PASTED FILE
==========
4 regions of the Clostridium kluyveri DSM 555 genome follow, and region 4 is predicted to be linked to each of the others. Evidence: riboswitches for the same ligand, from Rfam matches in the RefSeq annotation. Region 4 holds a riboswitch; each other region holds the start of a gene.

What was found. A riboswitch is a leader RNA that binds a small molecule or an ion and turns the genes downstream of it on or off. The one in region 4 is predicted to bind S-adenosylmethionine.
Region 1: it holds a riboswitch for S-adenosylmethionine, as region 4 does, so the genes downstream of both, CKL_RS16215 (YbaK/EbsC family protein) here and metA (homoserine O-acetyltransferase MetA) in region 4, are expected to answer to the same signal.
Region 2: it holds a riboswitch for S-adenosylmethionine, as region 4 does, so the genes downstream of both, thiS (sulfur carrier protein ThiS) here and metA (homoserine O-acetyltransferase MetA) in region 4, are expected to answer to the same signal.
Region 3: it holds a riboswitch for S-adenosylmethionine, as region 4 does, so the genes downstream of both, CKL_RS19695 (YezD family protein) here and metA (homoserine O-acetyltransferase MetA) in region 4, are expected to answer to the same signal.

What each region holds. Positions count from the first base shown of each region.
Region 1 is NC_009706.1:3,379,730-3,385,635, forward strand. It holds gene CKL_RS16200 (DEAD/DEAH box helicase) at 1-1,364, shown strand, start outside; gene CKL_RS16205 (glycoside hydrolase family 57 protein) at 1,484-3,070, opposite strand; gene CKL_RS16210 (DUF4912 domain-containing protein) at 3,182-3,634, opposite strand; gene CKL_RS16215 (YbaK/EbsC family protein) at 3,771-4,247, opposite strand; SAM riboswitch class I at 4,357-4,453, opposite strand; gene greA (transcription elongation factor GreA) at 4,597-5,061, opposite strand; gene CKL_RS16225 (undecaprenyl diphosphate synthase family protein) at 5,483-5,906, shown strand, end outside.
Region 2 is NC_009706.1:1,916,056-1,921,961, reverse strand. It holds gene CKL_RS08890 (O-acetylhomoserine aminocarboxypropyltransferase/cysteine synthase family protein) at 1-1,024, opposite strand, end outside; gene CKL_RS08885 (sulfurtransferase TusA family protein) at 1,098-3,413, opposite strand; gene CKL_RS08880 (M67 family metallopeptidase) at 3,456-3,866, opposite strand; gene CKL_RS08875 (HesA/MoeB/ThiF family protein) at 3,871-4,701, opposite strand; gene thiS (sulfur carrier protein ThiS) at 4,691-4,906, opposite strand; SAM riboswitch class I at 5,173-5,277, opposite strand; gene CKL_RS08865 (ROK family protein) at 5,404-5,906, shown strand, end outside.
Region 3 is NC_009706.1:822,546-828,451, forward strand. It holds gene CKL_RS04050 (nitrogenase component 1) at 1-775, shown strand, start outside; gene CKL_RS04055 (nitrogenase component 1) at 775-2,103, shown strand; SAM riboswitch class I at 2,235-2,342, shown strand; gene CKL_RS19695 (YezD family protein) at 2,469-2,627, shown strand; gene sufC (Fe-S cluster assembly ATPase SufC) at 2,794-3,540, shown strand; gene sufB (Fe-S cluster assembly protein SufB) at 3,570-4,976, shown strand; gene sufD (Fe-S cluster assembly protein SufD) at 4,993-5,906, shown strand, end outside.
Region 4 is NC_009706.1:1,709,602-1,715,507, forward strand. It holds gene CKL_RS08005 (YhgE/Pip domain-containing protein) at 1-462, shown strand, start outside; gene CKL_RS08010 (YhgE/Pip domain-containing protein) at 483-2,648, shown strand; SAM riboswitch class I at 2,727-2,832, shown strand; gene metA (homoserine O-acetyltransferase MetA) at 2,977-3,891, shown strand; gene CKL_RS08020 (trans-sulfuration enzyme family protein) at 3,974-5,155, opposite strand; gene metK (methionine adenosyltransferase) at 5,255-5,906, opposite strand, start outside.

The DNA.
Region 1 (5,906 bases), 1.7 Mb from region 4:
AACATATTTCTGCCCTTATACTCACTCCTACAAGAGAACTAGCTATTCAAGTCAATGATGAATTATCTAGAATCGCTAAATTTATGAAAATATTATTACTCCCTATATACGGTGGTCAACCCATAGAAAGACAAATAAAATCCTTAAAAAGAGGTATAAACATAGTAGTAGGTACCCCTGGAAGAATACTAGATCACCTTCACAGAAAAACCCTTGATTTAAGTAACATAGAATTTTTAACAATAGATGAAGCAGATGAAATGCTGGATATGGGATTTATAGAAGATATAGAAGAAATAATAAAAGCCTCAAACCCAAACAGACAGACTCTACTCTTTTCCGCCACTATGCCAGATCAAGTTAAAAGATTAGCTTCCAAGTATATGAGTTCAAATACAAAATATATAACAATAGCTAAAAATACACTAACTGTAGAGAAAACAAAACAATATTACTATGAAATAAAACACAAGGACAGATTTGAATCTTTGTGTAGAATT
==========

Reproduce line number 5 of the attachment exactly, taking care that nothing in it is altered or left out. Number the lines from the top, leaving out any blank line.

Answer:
Region 3: it holds a riboswitch for S-adenosylmethionine, as region 4 does, so the genes downstream of both, CKL_RS19695 (YezD family protein) here and metA (homoserine O-acetyltransferase MetA) in region 4, are expected to answer to the same signal.